Editor | Peter Bowen
Roger Ebert Gives The American with George Clooney Four Stars
Posted August 31, 2010
Anton Corbijn's stylish thriller The American (with George Clooney rocking the title role) hits screens tomorrow, which means film reveiws hit the newstands (virtual and analog alike) tonight. We are thrilled to see that one of our favorite critics, Roger Ebert, gave the film four stars. Read the review, but here is a taste from the first paragraph:
The American allows George Clooney to play a man as starkly defined as a samurai. His fatal flaw, as it must be for any samurai, is love. Other than that, the American is perfect: Sealed, impervious and expert, with a focus so narrow it is defined only by his skills and his master. Here is a gripping film with the focus of a Japanese drama, an impenetrable character to equal Alain Delon's in Le Samourai by Jean-Pierre Melville.
It's Kind of a Funny Story: Toronto Profile
Posted August 23, 2010
HollywoodNews.com is getting ready for the upcoming Toronto Film Festival by profiling a few titles of note. Sean O'Connell recently took at look at Anna Boden and Ryan Fleck's It's Kind of a Funny Story with Keir Gilchrist, Zach Galifianakis, and Emma Roberts. At the end, they looked forward to the next awards season.
Awards Potential: The Academy could respond favorably to Galifianakis playing against type (his role, based on trailers, seems more serious that, say, Alan Garner from “Hangover”). We’ll know more about Roberts and Gilchrist’s chances at breaking into the supporting categories once we’ve seen the film. Of course, with a very strong performance, Funny Story could easily slip into the Adapted Screenplay (it’s based on Ned Vizzini’s novel of the same name) and/or the Best Director categories.
See The American, then Read the Book
Posted August 19, 2010
As reported in the Wall Street Journal blog "SpeakEasy," the novel on which the new George Clooney film The American is based is being reissued. Originally published in 1990, Martin Booth's novel A Very Private Gentelman became the basis for the film which is coming out at the start of September. The novel, retitled The American, is being reissued and is out from Picador press. SpeakEasy also has an excerpt here from the novel for your reading pleasure.
It's Kind of a Funny Story: Zach Galifianakis Reads
Posted August 18, 2010
It's Kind of a Funny Story star Zach Galifianakis got to read some funny stories the other day when he showed up at Wilkes Country Public Library in North Carolina, whcih is close to his home town, to read children's books. Of course, Galifianakis isn't just for kids. According to Winston-Salem Journal, "word quickly spread in the days leading up to the reading, and the crowd included a lot of people with driver's licenses, jobs and mortgages." Although Galifinakis threaten to narrate a little story called "The Hangover," in the end he read three books: Who is the Beast, The Snowy Day, and Don't Forget the Bacon--the last one, the bacon book, was actually written by his father, Harry Galifianakis. Dad was there with his wife (and Zach's mom) Mary Frances. His twin brohter Seth was no where to be seen.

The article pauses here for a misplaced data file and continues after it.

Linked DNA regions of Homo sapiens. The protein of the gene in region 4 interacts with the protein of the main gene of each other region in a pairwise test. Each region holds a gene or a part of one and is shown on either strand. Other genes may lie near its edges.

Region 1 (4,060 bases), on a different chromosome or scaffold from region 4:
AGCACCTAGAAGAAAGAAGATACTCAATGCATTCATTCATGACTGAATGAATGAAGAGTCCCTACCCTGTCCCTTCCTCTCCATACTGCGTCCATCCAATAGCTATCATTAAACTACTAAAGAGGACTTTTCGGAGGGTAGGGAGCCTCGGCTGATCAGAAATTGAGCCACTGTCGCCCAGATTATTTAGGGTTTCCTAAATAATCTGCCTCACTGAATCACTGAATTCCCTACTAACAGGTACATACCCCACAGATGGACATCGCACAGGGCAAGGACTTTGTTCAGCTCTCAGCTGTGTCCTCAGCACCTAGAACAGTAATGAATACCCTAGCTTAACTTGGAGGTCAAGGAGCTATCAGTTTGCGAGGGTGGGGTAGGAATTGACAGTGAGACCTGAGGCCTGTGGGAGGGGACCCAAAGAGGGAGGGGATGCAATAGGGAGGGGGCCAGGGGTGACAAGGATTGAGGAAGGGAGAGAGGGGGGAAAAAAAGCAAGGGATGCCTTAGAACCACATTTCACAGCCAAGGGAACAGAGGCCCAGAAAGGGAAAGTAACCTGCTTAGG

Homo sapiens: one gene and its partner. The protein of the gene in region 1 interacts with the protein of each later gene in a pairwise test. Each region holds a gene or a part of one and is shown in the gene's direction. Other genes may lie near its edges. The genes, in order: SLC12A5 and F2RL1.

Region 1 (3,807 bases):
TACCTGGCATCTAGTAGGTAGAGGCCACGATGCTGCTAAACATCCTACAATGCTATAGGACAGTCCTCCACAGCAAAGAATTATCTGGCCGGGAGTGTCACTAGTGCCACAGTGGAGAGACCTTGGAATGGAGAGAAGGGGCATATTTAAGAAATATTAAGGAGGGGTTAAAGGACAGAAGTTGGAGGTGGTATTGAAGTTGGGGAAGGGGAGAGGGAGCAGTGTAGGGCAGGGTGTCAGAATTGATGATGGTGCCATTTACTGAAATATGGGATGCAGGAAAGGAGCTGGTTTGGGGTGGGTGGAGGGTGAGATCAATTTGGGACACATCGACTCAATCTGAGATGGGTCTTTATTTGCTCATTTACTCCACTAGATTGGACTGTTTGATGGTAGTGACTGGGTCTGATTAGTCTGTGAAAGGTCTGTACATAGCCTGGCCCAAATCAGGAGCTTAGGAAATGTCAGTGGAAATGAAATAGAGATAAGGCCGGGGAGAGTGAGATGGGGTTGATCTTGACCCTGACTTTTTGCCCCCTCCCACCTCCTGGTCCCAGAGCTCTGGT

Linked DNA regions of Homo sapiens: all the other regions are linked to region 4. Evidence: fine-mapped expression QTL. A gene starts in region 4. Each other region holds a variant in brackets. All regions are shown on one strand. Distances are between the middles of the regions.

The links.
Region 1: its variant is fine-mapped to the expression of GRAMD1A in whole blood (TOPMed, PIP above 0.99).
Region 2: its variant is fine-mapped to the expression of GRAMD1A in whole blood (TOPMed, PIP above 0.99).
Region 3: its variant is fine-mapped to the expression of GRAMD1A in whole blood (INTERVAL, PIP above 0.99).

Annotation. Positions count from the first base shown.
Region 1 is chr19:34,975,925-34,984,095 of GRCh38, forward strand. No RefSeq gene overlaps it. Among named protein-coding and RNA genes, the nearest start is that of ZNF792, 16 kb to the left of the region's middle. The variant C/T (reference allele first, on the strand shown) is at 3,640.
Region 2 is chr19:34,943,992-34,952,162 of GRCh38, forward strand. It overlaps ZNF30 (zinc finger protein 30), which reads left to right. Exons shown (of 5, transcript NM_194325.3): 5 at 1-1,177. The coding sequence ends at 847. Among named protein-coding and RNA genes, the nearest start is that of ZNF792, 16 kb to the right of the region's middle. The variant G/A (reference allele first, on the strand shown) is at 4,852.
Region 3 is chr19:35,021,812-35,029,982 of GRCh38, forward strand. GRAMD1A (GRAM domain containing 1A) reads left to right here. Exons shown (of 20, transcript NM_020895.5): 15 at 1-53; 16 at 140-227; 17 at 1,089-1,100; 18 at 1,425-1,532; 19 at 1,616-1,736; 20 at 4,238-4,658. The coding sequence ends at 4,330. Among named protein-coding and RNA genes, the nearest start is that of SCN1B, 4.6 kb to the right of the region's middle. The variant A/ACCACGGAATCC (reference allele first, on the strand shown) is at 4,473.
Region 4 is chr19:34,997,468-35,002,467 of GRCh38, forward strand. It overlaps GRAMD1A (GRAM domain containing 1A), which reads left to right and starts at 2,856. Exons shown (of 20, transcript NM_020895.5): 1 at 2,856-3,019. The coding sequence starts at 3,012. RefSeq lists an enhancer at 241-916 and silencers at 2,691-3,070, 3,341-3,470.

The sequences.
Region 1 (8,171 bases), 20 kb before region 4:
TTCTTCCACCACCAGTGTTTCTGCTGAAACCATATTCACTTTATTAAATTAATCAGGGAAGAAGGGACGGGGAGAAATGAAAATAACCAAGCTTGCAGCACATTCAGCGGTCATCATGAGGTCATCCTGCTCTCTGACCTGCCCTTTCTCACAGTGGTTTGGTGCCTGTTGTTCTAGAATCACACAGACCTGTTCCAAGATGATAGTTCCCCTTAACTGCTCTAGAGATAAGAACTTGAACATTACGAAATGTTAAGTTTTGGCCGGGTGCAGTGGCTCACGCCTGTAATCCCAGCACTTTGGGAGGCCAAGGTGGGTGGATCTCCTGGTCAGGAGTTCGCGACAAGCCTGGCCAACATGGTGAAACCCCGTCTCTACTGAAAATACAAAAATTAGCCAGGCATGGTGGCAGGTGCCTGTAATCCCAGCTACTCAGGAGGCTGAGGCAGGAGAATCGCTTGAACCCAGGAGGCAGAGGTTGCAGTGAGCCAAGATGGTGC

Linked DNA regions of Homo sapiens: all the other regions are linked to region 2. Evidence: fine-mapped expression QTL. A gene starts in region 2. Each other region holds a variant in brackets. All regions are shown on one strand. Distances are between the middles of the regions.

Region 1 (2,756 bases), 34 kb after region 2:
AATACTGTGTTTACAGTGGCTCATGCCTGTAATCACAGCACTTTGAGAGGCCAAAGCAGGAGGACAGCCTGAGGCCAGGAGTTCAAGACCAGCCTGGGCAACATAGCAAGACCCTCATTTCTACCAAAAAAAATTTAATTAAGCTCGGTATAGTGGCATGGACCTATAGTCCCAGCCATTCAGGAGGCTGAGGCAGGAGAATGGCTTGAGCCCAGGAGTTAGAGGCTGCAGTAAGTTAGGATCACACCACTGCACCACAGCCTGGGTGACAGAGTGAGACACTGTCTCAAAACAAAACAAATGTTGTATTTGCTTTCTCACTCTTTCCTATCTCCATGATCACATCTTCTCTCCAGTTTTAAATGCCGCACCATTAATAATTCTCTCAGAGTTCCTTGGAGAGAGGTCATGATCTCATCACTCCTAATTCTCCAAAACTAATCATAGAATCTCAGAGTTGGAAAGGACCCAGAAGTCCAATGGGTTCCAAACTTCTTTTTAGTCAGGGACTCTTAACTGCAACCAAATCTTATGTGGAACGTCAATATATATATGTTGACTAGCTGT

The Kids are All Right is real life in Philly
Posted August 05, 2010
In the blog The Philly Post from Philadelphia Magazine, mom/writer Gail Shister recounts having seen Lisa Cholodenko's comedy The Kids Are All Right with her daugher. The daughter, as Shister tells us, "has two lesbian moms. She was conceived through artificial insemination by an anonymous donor" But the big isues for the mom was how the daugher saw the film:
After the movie, we headed to her apartment nearby. I asked her if she liked the film. She said yes, as did I. “The family with lesbian moms was just a regular family,” she said. “And they didn’t kill off the lesbians or give them some horrible disease.”
I hesitated before asking her the most important (to me) question.
“Did it make you want to find your donor dad?”
The Kids Are All Right’s Josh Hutcherson's fav books
Posted August 02, 2010
In Lisa Cholodenko's comedy The Kids Are All Right, Josh Hutcherson plays Laser, a LA teen more into skateboarding and goofing off than reading. Or so it would seem. Hutcherson, whose been acting since he was 9, brings that rare mix of smarts and style to his character. The New York Post asked him in their "In My Library: Josh Hutcherson," what his favorite books are. The list extends from Stephen Hawkings to Holden Caulfield, that later being, of course, from J.D. Salinger's iconic novel Catcher in the Rye, a book that Hutcherson would love help bring to the screen.
Holden Caulfield is the best character in literature, period. I want to play him so badly! I know Salinger didn’t want to make it into a movie unless he played Holden — that’s what I’ve been told. I was gonna put myself on tape playing Holden and try to get Salinger behind it – it was kind of ambitious and crazy, I know, but I love it so much!
Now that Salinger is dead, Josh may have a better shot.
New York Magazines: The Kids Still Are All Right
Posted August 02, 2010
New York Magazine's Culture Vulture looked backed on the confusing weekend film business with a glowing report about Lisa Cholodenko's comedy THe Kids Are All Right:
Elsewhere, The Kids Are All Right proved it was ready for a big-boy bed: Strong reviews and word-of-mouth translated to $3.5 million on just 847 screens; that's an impressive feat considering studio comedy Ramona and Beezus could only do $3.6 million in 2,700 theaters.